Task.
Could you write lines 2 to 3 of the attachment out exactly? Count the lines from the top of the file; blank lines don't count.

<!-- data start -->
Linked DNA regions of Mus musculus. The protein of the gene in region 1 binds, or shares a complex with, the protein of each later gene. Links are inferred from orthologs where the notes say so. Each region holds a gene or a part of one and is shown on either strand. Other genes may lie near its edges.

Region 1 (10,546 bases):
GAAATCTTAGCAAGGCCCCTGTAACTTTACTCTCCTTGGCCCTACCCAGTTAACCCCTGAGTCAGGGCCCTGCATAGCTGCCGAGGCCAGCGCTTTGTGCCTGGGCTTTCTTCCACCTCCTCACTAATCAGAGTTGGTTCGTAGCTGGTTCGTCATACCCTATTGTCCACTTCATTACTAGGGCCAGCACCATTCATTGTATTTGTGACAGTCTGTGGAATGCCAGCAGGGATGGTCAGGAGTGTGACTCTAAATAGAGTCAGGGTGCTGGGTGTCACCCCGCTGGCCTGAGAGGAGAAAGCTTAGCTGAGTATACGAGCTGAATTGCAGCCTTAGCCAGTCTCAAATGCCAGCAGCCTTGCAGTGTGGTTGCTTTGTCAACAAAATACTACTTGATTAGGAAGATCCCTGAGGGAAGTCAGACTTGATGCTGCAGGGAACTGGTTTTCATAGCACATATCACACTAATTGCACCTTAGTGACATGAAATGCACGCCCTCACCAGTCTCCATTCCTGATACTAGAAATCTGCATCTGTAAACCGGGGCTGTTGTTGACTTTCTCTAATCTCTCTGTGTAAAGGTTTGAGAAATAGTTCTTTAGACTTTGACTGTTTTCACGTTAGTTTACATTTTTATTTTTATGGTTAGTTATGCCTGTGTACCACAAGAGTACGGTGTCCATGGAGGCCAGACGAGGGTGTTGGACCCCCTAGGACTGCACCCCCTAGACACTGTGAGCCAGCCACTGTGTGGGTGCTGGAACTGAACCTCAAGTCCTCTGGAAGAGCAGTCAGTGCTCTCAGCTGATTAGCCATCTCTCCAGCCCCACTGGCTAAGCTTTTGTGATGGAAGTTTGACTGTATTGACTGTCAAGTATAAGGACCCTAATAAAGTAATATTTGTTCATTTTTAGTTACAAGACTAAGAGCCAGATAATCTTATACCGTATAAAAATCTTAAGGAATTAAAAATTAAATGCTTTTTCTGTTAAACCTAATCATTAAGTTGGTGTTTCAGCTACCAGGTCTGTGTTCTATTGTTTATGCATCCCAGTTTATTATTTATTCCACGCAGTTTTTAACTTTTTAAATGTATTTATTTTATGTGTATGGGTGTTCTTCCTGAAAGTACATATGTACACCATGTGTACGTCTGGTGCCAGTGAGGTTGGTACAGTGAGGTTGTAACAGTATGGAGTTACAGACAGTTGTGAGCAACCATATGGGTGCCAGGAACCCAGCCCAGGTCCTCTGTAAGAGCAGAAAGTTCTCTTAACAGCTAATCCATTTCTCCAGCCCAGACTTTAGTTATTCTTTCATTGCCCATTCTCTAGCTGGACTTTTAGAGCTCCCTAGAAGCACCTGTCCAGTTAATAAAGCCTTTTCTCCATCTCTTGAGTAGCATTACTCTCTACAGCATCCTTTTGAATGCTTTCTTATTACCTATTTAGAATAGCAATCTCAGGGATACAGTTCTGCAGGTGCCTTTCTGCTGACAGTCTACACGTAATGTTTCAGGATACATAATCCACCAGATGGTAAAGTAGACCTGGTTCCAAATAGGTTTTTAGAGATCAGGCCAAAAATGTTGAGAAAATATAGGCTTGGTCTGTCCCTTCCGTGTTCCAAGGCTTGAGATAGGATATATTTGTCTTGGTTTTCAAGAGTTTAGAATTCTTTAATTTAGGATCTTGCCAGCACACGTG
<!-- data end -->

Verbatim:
Region 1 (10,546 bases):
GAAATCTTAGCAAGGCCCCTGTAACTTTACTCTCCTTGGCCCTACCCAGTTAACCCCTGAGTCAGGGCCCTGCATAGCTGCCGAGGCCAGCGCTTTGTGCCTGGGCTTTCTTCCACCTCCTCACTAATCAGAGTTGGTTCGTAGCTGGTTCGTCATACCCTATTGTCCACTTCATTACTAGGGCCAGCACCATTCATTGTATTTGTGACAGTCTGTGGAATGCCAGCAGGGATGGTCAGGAGTGTGACTCTAAATAGAGTCAGGGTGCTGGGTGTCACCCCGCTGGCCTGAGAGGAGAAAGCTTAGCTGAGTATACGAGCTGAATTGCAGCCTTAGCCAGTCTCAAATGCCAGCAGCCTTGCAGTGTGGTTGCTTTGTCAACAAAATACTACTTGATTAGGAAGATCCCTGAGGGAAGTCAGACTTGATGCTGCAGGGAACTGGTTTTCATAGCACATATCACACTAATTGCACCTTAGTGACATGAAATGCACGCCCTCACCAGTCTCCATTCCTGATACTAGAAATCTGCATCTGTAAACCGGGGCTGTTGTTGACTTTCTCTAATCTCTCTGTGTAAAGGTTTGAGAAATAGTTCTTTAGACTTTGACTGTTTTCACGTTAGTTTACATTTTTATTTTTATGGTTAGTTATGCCTGTGTACCACAAGAGTACGGTGTCCATGGAGGCCAGACGAGGGTGTTGGACCCCCTAGGACTGCACCCCCTAGACACTGTGAGCCAGCCACTGTGTGGGTGCTGGAACTGAACCTCAAGTCCTCTGGAAGAGCAGTCAGTGCTCTCAGCTGATTAGCCATCTCTCCAGCCCCACTGGCTAAGCTTTTGTGATGGAAGTTTGACTGTATTGACTGTCAAGTATAAGGACCCTAATAAAGTAATATTTGTTCATTTTTAGTTACAAGACTAAGAGCCAGATAATCTTATACCGTATAAAAATCTTAAGGAATTAAAAATTAAATGCTTTTTCTGTTAAACCTAATCATTAAGTTGGTGTTTCAGCTACCAGGTCTGTGTTCTATTGTTTATGCATCCCAGTTTATTATTTATTCCACGCAGTTTTTAACTTTTTAAATGTATTTATTTTATGTGTATGGGTGTTCTTCCTGAAAGTACATATGTACACCATGTGTACGTCTGGTGCCAGTGAGGTTGGTACAGTGAGGTTGTAACAGTATGGAGTTACAGACAGTTGTGAGCAACCATATGGGTGCCAGGAACCCAGCCCAGGTCCTCTGTAAGAGCAGAAAGTTCTCTTAACAGCTAATCCATTTCTCCAGCCCAGACTTTAGTTATTCTTTCATTGCCCATTCTCTAGCTGGACTTTTAGAGCTCCCTAGAAGCACCTGTCCAGTTAATAAAGCCTTTTCTCCATCTCTTGAGTAGCATTACTCTCTACAGCATCCTTTTGAATGCTTTCTTATTACCTATTTAGAATAGCAATCTCAGGGATACAGTTCTGCAGGTGCCTTTCTGCTGACAGTCTACACGTAATGTTTCAGGATACATAATCCACCAGATGGTAAAGTAGACCTGGTTCCAAATAGGTTTTTAGAGATCAGGCCAAAAATGTTGAGAAAATATAGGCTTGGTCTGTCCCTTCCGTGTTCCAAGGCTTGAGATAGGATATATTTGTCTTGGTTTTCAAGAGTTTAGAATTCTTTAATTTAGGATCTTGCCAGCACACGTG